2001 United Way/Red Cross campaign, which raised $10.6 million; and
he's chair of Akron Tomorrow, a group of CEOs in Akron, and of Team
NEO, a collaboration of organizations whose mission is to attract
new companies and jobs to Northeast Ohio, among others.
Considine, who has known Burg since high school, said giving back
to the community comes naturally to Burg.
``His energy level is second to none in terms of his commitment
to the community. He's done that not at the expense of the company,
either,'' said Considine.
A strategic mind
Burg joined Ohio Edison in 1968 as a financial-analyst trainee.
He's held the titles of treasurer, vice president, senior vice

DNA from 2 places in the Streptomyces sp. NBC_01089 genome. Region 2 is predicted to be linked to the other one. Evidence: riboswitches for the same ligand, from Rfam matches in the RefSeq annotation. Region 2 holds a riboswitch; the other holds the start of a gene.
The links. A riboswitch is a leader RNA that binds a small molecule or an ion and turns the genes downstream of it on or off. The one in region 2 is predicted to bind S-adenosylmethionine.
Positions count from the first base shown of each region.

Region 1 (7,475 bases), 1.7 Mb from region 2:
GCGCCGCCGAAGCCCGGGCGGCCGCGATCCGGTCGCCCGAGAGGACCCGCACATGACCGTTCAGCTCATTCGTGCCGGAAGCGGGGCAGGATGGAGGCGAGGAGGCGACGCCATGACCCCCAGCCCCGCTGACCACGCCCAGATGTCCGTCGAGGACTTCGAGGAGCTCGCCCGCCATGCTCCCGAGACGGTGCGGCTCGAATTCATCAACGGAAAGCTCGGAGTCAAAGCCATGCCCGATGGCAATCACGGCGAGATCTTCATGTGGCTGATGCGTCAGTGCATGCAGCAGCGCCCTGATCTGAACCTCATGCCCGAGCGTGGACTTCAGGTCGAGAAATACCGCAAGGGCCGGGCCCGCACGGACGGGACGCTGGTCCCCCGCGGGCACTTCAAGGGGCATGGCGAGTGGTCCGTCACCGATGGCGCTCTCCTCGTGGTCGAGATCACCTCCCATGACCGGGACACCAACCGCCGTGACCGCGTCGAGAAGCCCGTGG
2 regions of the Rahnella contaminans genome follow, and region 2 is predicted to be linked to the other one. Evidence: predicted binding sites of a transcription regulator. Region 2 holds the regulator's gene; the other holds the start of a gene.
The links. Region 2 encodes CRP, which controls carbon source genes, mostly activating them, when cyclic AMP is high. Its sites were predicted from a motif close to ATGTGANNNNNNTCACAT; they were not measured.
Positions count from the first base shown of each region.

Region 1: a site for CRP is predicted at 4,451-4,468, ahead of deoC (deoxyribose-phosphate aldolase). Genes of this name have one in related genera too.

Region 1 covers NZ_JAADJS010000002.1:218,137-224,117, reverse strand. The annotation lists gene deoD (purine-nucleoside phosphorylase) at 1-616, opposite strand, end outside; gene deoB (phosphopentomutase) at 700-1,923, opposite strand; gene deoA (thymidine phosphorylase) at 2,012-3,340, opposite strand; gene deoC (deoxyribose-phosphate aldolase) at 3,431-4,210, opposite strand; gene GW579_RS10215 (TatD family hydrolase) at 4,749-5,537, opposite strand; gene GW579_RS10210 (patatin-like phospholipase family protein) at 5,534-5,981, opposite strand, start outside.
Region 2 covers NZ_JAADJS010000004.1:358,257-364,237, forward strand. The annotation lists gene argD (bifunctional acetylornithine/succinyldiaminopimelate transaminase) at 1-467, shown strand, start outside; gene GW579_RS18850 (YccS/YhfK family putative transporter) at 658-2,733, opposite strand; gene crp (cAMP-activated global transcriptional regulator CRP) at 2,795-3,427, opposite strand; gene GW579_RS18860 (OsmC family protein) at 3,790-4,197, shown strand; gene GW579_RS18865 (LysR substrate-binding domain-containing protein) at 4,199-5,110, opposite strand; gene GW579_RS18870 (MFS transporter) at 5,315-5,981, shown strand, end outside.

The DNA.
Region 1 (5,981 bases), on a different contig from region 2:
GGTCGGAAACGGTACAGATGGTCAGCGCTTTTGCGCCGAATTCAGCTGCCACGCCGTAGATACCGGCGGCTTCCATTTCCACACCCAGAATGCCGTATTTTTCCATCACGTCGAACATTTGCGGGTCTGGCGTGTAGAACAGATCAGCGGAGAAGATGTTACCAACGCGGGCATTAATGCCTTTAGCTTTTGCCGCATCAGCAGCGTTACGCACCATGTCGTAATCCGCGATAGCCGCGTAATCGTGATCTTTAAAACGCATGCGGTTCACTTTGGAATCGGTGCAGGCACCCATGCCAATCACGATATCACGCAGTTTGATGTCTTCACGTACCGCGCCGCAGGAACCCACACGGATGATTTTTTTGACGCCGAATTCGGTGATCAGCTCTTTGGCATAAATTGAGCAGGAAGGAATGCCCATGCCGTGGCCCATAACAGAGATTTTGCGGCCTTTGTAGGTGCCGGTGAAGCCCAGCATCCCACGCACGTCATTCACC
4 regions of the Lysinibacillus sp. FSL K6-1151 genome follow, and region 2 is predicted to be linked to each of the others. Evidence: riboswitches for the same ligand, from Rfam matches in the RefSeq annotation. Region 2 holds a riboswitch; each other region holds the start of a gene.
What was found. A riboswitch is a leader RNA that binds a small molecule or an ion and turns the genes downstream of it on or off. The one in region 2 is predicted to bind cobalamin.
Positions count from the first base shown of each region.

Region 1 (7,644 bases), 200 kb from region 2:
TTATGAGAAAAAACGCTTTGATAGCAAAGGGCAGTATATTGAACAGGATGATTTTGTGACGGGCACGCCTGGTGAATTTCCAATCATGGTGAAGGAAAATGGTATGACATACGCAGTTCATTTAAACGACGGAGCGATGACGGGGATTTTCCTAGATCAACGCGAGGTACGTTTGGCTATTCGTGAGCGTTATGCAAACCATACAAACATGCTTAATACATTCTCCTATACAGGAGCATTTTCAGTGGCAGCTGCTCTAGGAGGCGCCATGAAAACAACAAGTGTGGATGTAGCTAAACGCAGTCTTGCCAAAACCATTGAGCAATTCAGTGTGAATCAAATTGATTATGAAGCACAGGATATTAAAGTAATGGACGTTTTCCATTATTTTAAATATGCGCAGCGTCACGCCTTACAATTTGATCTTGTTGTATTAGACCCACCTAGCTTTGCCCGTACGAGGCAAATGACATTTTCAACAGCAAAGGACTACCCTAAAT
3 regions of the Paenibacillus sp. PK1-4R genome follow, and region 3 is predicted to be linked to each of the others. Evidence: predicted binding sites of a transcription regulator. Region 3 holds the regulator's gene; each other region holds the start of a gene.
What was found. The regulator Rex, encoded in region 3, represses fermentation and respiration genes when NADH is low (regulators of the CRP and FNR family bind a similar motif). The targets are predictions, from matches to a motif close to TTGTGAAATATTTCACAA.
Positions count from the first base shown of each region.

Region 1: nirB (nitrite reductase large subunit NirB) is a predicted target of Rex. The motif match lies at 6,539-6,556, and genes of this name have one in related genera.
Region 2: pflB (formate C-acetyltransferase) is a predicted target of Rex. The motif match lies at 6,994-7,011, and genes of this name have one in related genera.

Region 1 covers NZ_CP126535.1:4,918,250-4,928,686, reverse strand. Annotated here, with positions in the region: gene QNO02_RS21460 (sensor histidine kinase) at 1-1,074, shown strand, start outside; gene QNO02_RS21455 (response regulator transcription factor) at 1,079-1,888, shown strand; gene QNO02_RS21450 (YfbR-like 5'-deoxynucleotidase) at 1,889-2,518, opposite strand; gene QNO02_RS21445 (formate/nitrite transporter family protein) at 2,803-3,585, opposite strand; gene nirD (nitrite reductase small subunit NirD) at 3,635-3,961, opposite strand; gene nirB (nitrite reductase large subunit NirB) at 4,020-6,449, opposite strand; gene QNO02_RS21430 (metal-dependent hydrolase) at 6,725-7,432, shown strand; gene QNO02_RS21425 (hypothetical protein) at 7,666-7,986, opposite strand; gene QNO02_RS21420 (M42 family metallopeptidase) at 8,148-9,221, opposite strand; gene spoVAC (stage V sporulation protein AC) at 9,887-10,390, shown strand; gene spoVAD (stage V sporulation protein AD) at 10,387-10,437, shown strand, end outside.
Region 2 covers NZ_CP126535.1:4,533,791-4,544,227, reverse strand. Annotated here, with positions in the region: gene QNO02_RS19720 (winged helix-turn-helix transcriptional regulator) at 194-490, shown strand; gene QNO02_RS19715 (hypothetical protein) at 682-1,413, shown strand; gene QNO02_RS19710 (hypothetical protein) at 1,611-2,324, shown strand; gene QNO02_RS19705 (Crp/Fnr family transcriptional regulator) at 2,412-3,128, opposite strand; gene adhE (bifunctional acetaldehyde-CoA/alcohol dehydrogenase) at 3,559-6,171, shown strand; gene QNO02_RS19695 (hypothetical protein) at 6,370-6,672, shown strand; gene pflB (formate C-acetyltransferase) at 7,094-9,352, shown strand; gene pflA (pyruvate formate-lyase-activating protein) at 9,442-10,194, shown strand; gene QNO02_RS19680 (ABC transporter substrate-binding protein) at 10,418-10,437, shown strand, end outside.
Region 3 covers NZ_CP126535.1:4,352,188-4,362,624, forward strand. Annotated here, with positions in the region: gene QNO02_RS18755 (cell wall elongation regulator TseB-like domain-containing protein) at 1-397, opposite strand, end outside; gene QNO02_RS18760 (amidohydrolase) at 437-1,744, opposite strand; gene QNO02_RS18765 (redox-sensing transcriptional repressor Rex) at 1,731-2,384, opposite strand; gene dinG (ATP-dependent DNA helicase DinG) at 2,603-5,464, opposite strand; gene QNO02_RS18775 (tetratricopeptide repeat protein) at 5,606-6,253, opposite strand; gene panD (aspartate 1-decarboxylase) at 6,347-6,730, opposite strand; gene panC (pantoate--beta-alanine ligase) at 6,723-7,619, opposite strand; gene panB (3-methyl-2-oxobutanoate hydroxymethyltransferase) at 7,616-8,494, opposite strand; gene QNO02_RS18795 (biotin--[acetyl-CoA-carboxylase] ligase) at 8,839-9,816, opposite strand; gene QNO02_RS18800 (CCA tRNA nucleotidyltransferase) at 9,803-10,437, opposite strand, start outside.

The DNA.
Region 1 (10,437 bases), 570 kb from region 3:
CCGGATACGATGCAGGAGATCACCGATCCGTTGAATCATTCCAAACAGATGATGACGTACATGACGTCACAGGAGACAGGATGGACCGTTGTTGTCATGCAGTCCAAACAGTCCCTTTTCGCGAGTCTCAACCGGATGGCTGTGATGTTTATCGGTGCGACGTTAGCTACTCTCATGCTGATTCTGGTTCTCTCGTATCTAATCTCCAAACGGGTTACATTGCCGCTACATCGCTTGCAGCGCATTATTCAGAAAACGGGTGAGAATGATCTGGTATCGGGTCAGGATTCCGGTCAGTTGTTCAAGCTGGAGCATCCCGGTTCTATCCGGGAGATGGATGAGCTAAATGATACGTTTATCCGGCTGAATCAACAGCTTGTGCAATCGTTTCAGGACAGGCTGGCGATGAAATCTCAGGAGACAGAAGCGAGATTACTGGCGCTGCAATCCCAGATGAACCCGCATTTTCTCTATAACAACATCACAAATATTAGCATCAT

president, chief financial officer and chief operating officer.
After FirstEnergy was formed in 1997, he was named president and CEO
in 1999. He was elected chairman in 2000.
``He has a very strategic mind and vision and is working through
these challenges with high energy and a good group of talented
people around him,'' said Considine.
To be sure, Burg has many challenges in front of him. Initial
reports after the historic blackouts that put tens of millions of
people in the dark pointed fingers at FirstEnergy. Some officials
are now backing off those assertions while trying to figure out what
caused the blackout.
But in the last 18 months, FirstEnergy has had to deal with a
maelstrom of problems, including: damage to Davis-Besse nuclear
power plant; cancellation of the sale of four power plants that
would have brought in $1.5 billion to pay down company debt, because
the potential buyer went bankrupt; its president, Anthony Alexander,